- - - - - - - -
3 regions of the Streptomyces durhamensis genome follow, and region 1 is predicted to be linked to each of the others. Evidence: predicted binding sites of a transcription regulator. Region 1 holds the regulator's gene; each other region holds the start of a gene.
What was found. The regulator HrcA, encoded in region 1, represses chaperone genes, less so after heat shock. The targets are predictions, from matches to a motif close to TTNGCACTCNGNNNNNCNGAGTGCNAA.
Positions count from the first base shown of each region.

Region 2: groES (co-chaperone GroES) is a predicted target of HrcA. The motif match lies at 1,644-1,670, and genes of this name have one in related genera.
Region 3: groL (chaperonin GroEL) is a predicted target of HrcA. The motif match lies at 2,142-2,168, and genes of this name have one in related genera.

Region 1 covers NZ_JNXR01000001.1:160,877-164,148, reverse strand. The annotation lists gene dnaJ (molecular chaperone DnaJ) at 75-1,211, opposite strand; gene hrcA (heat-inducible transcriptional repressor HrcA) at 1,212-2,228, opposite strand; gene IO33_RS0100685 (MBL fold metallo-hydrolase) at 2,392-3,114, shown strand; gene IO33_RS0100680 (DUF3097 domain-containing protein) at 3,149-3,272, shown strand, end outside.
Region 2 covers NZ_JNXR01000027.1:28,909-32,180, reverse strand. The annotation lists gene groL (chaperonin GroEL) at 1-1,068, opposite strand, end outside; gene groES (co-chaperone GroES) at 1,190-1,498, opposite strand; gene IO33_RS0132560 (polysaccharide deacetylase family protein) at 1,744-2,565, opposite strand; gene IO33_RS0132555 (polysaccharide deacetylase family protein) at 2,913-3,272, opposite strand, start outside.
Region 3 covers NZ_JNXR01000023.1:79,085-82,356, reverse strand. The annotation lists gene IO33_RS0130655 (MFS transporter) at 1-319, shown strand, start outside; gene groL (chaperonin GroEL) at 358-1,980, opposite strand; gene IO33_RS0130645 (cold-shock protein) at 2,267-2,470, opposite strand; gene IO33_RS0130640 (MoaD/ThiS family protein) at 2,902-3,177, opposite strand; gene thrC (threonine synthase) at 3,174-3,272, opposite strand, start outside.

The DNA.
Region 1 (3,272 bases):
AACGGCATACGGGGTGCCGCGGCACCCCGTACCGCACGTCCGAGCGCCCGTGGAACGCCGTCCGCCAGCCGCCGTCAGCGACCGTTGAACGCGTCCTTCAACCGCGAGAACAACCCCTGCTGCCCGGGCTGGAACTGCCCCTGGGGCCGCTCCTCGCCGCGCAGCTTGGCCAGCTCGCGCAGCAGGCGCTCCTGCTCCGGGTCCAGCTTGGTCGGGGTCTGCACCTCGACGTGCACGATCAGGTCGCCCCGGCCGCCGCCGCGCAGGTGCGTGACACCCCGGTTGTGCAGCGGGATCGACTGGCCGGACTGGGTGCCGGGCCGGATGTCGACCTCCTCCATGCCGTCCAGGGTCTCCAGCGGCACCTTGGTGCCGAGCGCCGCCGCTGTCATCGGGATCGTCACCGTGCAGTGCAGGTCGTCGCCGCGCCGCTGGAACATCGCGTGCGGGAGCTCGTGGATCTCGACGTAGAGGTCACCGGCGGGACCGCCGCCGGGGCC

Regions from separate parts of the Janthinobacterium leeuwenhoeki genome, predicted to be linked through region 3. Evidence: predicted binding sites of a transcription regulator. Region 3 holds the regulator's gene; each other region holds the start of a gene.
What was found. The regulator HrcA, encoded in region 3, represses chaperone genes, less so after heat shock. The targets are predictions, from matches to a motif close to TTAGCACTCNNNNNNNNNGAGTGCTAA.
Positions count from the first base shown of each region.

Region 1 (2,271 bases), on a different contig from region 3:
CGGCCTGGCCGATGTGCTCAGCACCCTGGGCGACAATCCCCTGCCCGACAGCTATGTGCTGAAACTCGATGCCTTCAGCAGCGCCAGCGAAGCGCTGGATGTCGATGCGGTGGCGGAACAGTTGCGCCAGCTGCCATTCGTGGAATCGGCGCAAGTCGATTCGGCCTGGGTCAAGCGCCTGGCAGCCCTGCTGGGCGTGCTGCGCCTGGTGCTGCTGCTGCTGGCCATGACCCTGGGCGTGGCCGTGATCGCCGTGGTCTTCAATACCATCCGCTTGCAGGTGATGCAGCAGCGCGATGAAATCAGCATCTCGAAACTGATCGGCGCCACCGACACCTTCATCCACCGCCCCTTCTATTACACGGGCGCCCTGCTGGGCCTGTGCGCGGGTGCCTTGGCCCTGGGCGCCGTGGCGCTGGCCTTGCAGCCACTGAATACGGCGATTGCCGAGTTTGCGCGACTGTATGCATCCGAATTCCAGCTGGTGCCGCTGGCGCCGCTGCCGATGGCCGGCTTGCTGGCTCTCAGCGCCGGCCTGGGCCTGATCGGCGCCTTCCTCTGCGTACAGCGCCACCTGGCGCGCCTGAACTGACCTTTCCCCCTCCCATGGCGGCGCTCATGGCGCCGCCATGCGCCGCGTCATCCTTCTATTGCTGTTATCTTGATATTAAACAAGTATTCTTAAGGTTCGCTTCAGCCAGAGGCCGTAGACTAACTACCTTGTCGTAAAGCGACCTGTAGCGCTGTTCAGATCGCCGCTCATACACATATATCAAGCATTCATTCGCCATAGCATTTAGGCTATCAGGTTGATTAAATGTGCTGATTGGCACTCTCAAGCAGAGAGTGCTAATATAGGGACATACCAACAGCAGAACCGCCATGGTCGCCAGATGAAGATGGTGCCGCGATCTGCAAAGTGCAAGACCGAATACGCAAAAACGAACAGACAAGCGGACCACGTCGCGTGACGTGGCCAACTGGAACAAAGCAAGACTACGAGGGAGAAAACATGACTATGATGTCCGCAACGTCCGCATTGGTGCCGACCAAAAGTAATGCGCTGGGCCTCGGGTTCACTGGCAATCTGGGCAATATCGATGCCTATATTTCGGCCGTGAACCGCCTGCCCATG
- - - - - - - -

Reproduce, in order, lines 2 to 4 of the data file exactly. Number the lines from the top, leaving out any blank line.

What was found. The regulator HrcA, encoded in region 1, represses chaperone genes, less so after heat shock. The targets are predictions, from matches to a motif close to TTNGCACTCNGNNNNNCNGAGTGCNAA.
Positions count from the first base shown of each region.

Region 2: groES (co-chaperone GroES) is a predicted target of HrcA. The motif match lies at 1,644-1,670, and genes of this name have one in related genera.